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How the GitHub Docs team uses GitHub Projects

Explore how the GitHub Docs team uses GitHub Projects for content coordination, reviews, and publishing.

Filtered view of a project showing only tasks that have been assigned to the user viewing the list.

It’s been said that documentation is like a love letter to your future self.

If that’s the case, then GitHub Docs are love letters to our 100 million developers who turn to them everyday for help and support. Whether it’s a student who wants to sign up for an account or a seasoned senior developer who needs to set up GitHub Enterprise Server, Docs meets each person where they are and in the language they speak (and code in, too).

Here at GitHub, we’re committed to helping organizations supercharge productivity and innovation. To that end, let’s explore why and how our Docs team uses GitHub Projects to manage their 2,396 open source Docs articles (or 18,545 articles when counting all languages and versions)—which get 900,000+ daily pageviews by 350,000+ daily users.

So much complexity. Enter, GitHub Projects

Our 42-person Docs team is fully remote and spans the globe, with members in North America, Australia, Europe, and Africa. For such a diverse team working on such an expansive initiative, having a robust project management tool is mandatory. Fortunately, GitHub Projects works beautifully. We use it to track our biweekly work cycles, prioritize and plan work, make work visible across the organization, triage issues, and manage releases.

Workflows for the win

As you might imagine, Docs articles involve quite a bit of versioning. Some articles are available in all versions, some are, while others are GitHub Enterprise Server-only. Additionally, different articles have different internal conditionals, where a single paragraph or even a word may be relevant in some versions but not others. This adds complexity for our team when it comes to management.

But GitHub Projects makes the complexity a breeze by enabling different types of workflows. These workflows (we use both GitHub Actions workflows and built-in workflows) allow us to accurately capture all that’s needed. This is especially lifesaving for launches. For each launch, we may need to create more than 50 new articles (while a normal day may involve 15 to 20 pull requests and several updates). Enabling different workflows keeps everything organized and on track.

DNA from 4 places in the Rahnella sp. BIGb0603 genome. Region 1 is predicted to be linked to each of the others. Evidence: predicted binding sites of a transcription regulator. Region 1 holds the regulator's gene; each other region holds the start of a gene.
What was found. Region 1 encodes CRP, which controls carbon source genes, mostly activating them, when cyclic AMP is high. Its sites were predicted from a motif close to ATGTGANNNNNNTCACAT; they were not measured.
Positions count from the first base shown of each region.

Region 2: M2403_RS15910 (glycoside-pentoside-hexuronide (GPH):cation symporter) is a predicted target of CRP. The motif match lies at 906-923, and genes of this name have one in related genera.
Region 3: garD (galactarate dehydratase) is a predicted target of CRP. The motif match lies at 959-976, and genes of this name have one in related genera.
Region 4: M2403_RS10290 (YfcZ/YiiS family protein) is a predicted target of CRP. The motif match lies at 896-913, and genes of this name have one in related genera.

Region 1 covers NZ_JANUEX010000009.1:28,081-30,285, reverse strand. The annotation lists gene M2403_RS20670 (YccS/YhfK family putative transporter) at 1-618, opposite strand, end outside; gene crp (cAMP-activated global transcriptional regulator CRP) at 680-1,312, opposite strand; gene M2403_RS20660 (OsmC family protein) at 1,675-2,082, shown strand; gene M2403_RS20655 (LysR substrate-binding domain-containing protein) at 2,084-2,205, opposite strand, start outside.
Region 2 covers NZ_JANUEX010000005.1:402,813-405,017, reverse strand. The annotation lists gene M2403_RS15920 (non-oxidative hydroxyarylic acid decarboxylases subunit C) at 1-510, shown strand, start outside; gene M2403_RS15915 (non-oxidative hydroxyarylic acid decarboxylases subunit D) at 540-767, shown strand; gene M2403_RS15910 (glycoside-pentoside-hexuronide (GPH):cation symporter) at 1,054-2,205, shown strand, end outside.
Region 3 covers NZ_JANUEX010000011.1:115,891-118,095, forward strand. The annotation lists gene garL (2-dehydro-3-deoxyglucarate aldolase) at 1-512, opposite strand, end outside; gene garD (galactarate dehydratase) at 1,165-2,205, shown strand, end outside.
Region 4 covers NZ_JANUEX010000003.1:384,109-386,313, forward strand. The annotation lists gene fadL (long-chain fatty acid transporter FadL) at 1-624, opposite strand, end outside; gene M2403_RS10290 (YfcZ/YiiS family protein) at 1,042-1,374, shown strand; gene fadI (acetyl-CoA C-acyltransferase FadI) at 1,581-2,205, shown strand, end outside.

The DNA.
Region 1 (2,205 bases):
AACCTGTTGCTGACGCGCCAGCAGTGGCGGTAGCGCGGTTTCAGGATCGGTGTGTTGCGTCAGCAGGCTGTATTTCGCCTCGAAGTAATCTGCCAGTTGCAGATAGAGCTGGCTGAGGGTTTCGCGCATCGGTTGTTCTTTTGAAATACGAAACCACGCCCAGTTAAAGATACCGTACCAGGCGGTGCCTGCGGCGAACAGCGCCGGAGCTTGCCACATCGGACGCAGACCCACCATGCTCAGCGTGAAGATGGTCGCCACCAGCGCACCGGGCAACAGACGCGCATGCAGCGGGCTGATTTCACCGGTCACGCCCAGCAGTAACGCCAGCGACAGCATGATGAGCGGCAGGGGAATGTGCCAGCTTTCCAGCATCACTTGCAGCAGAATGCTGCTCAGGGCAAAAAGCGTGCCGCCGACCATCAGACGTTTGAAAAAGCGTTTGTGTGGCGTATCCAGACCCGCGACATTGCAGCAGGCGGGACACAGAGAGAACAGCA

Got labels?

Additionally, labels can be added to issues, so it’s easy to know at a glance which features an issue is tracking and what it needs from the team. These labels are especially helpful for the review process—our team adds a label for external contributors, another for internal contributors, and so on. Each time we add a new label, a GitHub Actions workflow is triggered. For example, when we add our “ready-for-review” label, a pull request is automatically added to our review board. Also, team members can use labels to create their own views and insights without messing up the workflow.

Screenshot of the menu to add labels to an issue. Multiple labels are selected.

Virtuous visuals

With GitHub Projects, our team members can enable different views of the boards—allowing easy visualization and organization for everyone. For instance, our team has large sets of managers and writers. These two groups use different project board views that work better for their specific roles. The same is true for people on subset teams or for employees from an entirely different part of the company. With different ways to visually customize the boards, everyone can instantly see what they need or want to see, and nothing more. This makes getting up to speed a snap. Also, with the @me functionality, each team member can see the tasks that are pertinent to them, which allows people to instantly know what they need to know.

Filtered view of a project showing only tasks that have been assigned to the user viewing the list.

Like peanut butter and jelly: GitHub Projects + GitHub Actions

For our team, one of the nicest things about using GitHub Projects is it can be easily paired with other GitHub products, increasing its capabilities. For instance, we add in GitHub Actions to customize and scale workflows. This tool, along with the Projects API, enables us to take full control of our projects. GitHub Actions also allows levels to be added to tracking issues, and then subsets of the team (such as Docs content, Docs engineering, Docs strategy, and managers) can triage issues with their own workflows. In general, because GitHub enables integration throughout the platform, the tools and capabilities we need are embedded throughout—making the experience seamless.

Screenshot showing that you can navigate to the Workflows menu and enable auto-archive.

The bottom line

We want to save time and get to the fun stuff. GitHub Projects fits us like a glove and provides an experience that’s so intuitive, we barely even notice it. You know what that means for us, right? More time to write more love letters to developers everywhere.

Ready to get started with GitHub Projects? Hop in now.

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